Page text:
Worley Continues Questioning County Commissioners

Former Crawford County Presiding Commissioner Ed Worley was back at the commission room Tuesday to follow up on questions and criticisms he delivered May 1.

Worley was later confronted by Blue Springs Ranch owner JR Isom, who criticized Worley’s actions while he was in office.

Worley began by criticizing the Independent News for publishing in the May 9 issue that he listed Old Highway 66 as one of five roads in poor condition. Worley actually said Old Springfield Road. 

Two weeks earlier, he asked commissioners if county vehicles were being used on private property not for county use. Presiding Commissioner Leo Sanders said “not that he knew of,” but both commissioners shook their heads to indicate “no.” Worley took issue with the Independent News reporting that Commissioners Rob Cummings and Jared Boast saying no, rather than publishing Sanders saying, “not that I know of.”

After criticizing the Independent News, Worley said he is representing other people. “These aren’t my complaints,” he said. 

Worley, who interrupted Boast two weeks earlier to say he didn’t need answers then, said he drove the roads he checked off — Argo Road, Gerth Road, Mound Road, McPherson Road and Old Springfield Road — and that he’s not a liar.

District 2 Foreman Kenny McGraw provided receipts showing the county bought rock intended for those roads. Worley was not satisfied.

“You can write anything on a receipt,” he said. When McGraw handed Worley the receipts, he told McGraw he didn’t need them.

“Sure you do,” McGraw said.

Worley continued to insist the receipts could be manipulated. “I drove the roads and can tell you what they look like,” he said. “What you need to do is go through all of last year’s receipts and see how much rock you bought last year.”

McGraw said all of the receipts were in County Clerk John Martin’s office. The stack of receipts McGraw provided then wound up on the floor, scattered between where Worley and McGraw were seated.

Worley then shifted to discussing the county vehicles on private property. Worley said “a guy who comes into the coffee shop every morning” and lives in Indian Hills observed someone wearing a hat that said “Mighty Mow,” a shirt that said Crawford County District 2 and a Dodge truck with District 2 on a property. 

“He couldn’t remember the name,” Worley said. “There are no county roads in Indian HIls. He couldn’t figure out what the truck was doing there.”

Boast said the road districts are tasked “with many things besides just roads.” He said there have been a large number of complaints about a well situation in Indian Hills with residents trying to skirt the law and install private wells. Boast said District 2 was following up on the complaint to see if it was legitimate or not.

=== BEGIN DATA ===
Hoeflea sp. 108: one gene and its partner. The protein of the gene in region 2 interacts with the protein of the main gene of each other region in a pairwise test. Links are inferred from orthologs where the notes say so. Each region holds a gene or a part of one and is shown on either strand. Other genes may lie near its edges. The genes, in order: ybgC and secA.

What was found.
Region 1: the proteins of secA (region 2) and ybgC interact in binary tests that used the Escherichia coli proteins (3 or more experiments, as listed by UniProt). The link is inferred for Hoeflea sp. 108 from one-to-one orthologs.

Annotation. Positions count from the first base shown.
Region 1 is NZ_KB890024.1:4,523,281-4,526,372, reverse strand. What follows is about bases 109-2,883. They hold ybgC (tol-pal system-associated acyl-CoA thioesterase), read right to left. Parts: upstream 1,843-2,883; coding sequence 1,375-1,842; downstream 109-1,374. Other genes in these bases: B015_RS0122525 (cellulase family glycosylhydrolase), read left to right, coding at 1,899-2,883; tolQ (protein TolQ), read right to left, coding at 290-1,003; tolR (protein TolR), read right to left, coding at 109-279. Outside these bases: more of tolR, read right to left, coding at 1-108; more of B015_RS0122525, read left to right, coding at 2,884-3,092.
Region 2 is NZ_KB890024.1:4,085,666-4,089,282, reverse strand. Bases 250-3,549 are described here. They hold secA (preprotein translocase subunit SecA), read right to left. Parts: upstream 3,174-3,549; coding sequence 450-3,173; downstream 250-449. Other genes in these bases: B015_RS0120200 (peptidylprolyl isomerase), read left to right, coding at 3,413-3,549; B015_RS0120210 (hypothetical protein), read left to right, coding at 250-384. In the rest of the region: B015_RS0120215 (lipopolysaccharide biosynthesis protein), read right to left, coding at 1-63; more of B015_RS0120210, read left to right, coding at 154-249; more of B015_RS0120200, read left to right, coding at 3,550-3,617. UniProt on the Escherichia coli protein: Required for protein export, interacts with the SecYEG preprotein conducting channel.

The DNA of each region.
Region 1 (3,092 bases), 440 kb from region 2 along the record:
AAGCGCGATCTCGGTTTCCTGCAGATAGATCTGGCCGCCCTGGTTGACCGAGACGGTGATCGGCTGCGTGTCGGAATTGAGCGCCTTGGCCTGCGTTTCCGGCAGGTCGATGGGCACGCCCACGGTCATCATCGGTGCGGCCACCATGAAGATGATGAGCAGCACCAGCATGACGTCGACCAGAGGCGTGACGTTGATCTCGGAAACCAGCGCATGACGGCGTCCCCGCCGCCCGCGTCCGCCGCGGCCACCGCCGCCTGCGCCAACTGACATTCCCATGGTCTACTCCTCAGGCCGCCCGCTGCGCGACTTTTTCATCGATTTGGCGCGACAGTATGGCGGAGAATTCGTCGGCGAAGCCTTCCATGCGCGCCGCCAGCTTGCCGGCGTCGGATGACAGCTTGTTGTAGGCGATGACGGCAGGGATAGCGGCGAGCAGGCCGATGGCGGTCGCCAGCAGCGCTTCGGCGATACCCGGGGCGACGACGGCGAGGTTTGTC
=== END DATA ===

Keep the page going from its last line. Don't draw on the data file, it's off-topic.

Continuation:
“I don’t know the guy in the coffee shop,” Boast said. “I’m sorry he doesn’t have anything else to do other than watch the guy in the pickup. The people of Indian Hills know we’re out there. (It’s) 100 percent county business.”

Worley was satisfied with Boast’s answer. 

Isom Speaks

Commissioners gave the floor to Isom. Isom said when Worley was commissioner, he listened to him complain about the roads, but nothing was done.

“When you were commissioner, my roads were the worst they had ever been,” Isom said. Isom recalled a meeting he arranged between himself, Worley, former District 1 Commissioner Richard Martin and Foreman Danny Brown. “Richard didn’t have the respect to show up. You told me you didn’t have money for that road. I had $15,000 in personal money in that road and you were going to let it go to pot. You didn’t touch that road the whole time you and Richard were in office. Now you’re over here complaining about roads.”

Isom said the “coffee shop talk” is nothing more than “jealous, complaining old guys who have nothing else better to do.” He said the current commission is “trying to live what what you gave them.” Isom said commissions of the past robbed from road and bridge to pay for other departments.

Worley asked Isom why he was responsible for roads. He said that as presiding commissioner, he was told he had no say in anything road-related. 

Worley denied ever transferring money out of road and bridge to another department. “If it was done, it was done without my knowledge.” Worley then recalled being handed the budget to sign one year with a road and bridge budget he had not seen. He said he would approve the general revenue budget, but not the road budget since it was done without his knowledge. 

“I’m gong to approve it? No. I was told by the county collector I had to,” Worley said.

Isom said “the coffee shop talk” is not helping the county.

“This is not coffee shop talk,” Worley said, explaining that “other people” see him “here and there” and asked if he would speak on their behalf at the commission meeting. Worley then said if those residents don’t show up, he told them he wouldn’t represent them anymore. 

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